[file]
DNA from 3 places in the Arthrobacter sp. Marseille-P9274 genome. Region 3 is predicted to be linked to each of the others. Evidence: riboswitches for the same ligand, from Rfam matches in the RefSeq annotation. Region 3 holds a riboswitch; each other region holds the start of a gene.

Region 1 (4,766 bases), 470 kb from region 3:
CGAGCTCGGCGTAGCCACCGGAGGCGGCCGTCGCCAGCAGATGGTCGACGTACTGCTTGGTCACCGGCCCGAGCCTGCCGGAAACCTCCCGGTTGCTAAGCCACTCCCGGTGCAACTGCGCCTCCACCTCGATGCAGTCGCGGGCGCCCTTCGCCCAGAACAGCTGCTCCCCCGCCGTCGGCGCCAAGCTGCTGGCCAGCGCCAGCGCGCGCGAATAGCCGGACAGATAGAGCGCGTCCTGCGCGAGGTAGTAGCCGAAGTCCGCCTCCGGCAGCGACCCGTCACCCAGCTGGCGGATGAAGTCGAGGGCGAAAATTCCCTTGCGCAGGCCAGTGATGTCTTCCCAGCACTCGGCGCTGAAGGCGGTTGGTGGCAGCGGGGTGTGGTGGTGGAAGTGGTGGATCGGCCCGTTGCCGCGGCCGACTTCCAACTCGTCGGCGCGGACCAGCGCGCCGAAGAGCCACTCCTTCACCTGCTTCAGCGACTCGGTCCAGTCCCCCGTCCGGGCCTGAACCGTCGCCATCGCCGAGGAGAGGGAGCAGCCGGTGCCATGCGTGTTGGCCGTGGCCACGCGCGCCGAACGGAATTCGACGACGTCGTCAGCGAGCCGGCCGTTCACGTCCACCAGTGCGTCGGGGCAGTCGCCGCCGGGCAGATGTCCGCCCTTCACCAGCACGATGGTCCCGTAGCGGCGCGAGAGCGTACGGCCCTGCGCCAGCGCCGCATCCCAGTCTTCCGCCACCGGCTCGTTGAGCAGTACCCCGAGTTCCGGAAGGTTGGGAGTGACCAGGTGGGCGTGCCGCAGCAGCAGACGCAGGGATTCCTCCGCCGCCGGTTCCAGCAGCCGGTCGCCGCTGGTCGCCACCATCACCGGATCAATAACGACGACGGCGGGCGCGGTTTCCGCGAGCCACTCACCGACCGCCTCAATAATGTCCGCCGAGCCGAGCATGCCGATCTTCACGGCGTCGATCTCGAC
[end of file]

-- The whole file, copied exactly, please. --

DNA from 3 places in the Arthrobacter sp. Marseille-P9274 genome. Region 3 is predicted to be linked to each of the others. Evidence: riboswitches for the same ligand, from Rfam matches in the RefSeq annotation. Region 3 holds a riboswitch; each other region holds the start of a gene.

Region 1 (4,766 bases), 470 kb from region 3:
CGAGCTCGGCGTAGCCACCGGAGGCGGCCGTCGCCAGCAGATGGTCGACGTACTGCTTGGTCACCGGCCCGAGCCTGCCGGAAACCTCCCGGTTGCTAAGCCACTCCCGGTGCAACTGCGCCTCCACCTCGATGCAGTCGCGGGCGCCCTTCGCCCAGAACAGCTGCTCCCCCGCCGTCGGCGCCAAGCTGCTGGCCAGCGCCAGCGCGCGCGAATAGCCGGACAGATAGAGCGCGTCCTGCGCGAGGTAGTAGCCGAAGTCCGCCTCCGGCAGCGACCCGTCACCCAGCTGGCGGATGAAGTCGAGGGCGAAAATTCCCTTGCGCAGGCCAGTGATGTCTTCCCAGCACTCGGCGCTGAAGGCGGTTGGTGGCAGCGGGGTGTGGTGGTGGAAGTGGTGGATCGGCCCGTTGCCGCGGCCGACTTCCAACTCGTCGGCGCGGACCAGCGCGCCGAAGAGCCACTCCTTCACCTGCTTCAGCGACTCGGTCCAGTCCCCCGTCCGGGCCTGAACCGTCGCCATCGCCGAGGAGAGGGAGCAGCCGGTGCCATGCGTGTTGGCCGTGGCCACGCGCGCCGAACGGAATTCGACGACGTCGTCAGCGAGCCGGCCGTTCACGTCCACCAGTGCGTCGGGGCAGTCGCCGCCGGGCAGATGTCCGCCCTTCACCAGCACGATGGTCCCGTAGCGGCGCGAGAGCGTACGGCCCTGCGCCAGCGCCGCATCCCAGTCTTCCGCCACCGGCTCGTTGAGCAGTACCCCGAGTTCCGGAAGGTTGGGAGTGACCAGGTGGGCGTGCCGCAGCAGCAGACGCAGGGATTCCTCCGCCGCCGGTTCCAGCAGCCGGTCGCCGCTGGTCGCCACCATCACCGGATCAATAACGACGACGGCGGGCGCGGTTTCCGCGAGCCACTCACCGACCGCCTCAATAATGTCCGCCGAGCCGAGCATGCCGATCTTCACGGCGTCGATCTCGAC